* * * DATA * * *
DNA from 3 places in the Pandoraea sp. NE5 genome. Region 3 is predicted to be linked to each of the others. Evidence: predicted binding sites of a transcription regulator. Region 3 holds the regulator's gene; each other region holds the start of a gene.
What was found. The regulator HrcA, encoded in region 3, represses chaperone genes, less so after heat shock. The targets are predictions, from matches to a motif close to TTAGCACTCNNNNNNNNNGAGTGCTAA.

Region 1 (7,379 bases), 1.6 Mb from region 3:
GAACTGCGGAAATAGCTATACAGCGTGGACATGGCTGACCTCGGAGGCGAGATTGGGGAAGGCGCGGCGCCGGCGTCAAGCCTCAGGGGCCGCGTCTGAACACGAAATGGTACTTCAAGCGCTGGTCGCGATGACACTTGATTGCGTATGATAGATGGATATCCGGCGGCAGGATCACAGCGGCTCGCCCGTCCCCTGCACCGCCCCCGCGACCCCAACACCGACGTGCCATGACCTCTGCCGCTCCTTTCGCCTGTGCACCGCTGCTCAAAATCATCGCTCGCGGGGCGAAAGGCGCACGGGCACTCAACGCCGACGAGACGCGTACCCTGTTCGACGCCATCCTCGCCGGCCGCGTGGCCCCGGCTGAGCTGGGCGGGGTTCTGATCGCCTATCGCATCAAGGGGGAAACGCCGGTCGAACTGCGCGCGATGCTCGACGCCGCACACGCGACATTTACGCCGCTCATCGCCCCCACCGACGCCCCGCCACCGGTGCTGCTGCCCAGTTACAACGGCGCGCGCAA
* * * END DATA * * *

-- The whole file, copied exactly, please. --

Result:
DNA from 3 places in the Pandoraea sp. NE5 genome. Region 3 is predicted to be linked to each of the others. Evidence: predicted binding sites of a transcription regulator. Region 3 holds the regulator's gene; each other region holds the start of a gene.
What was found. The regulator HrcA, encoded in region 3, represses chaperone genes, less so after heat shock. The targets are predictions, from matches to a motif close to TTAGCACTCNNNNNNNNNGAGTGCTAA.

Region 1 (7,379 bases), 1.6 Mb from region 3:
GAACTGCGGAAATAGCTATACAGCGTGGACATGGCTGACCTCGGAGGCGAGATTGGGGAAGGCGCGGCGCCGGCGTCAAGCCTCAGGGGCCGCGTCTGAACACGAAATGGTACTTCAAGCGCTGGTCGCGATGACACTTGATTGCGTATGATAGATGGATATCCGGCGGCAGGATCACAGCGGCTCGCCCGTCCCCTGCACCGCCCCCGCGACCCCAACACCGACGTGCCATGACCTCTGCCGCTCCTTTCGCCTGTGCACCGCTGCTCAAAATCATCGCTCGCGGGGCGAAAGGCGCACGGGCACTCAACGCCGACGAGACGCGTACCCTGTTCGACGCCATCCTCGCCGGCCGCGTGGCCCCGGCTGAGCTGGGCGGGGTTCTGATCGCCTATCGCATCAAGGGGGAAACGCCGGTCGAACTGCGCGCGATGCTCGACGCCGCACACGCGACATTTACGCCGCTCATCGCCCCCACCGACGCCCCGCCACCGGTGCTGCTGCCCAGTTACAACGGCGCGCGCAA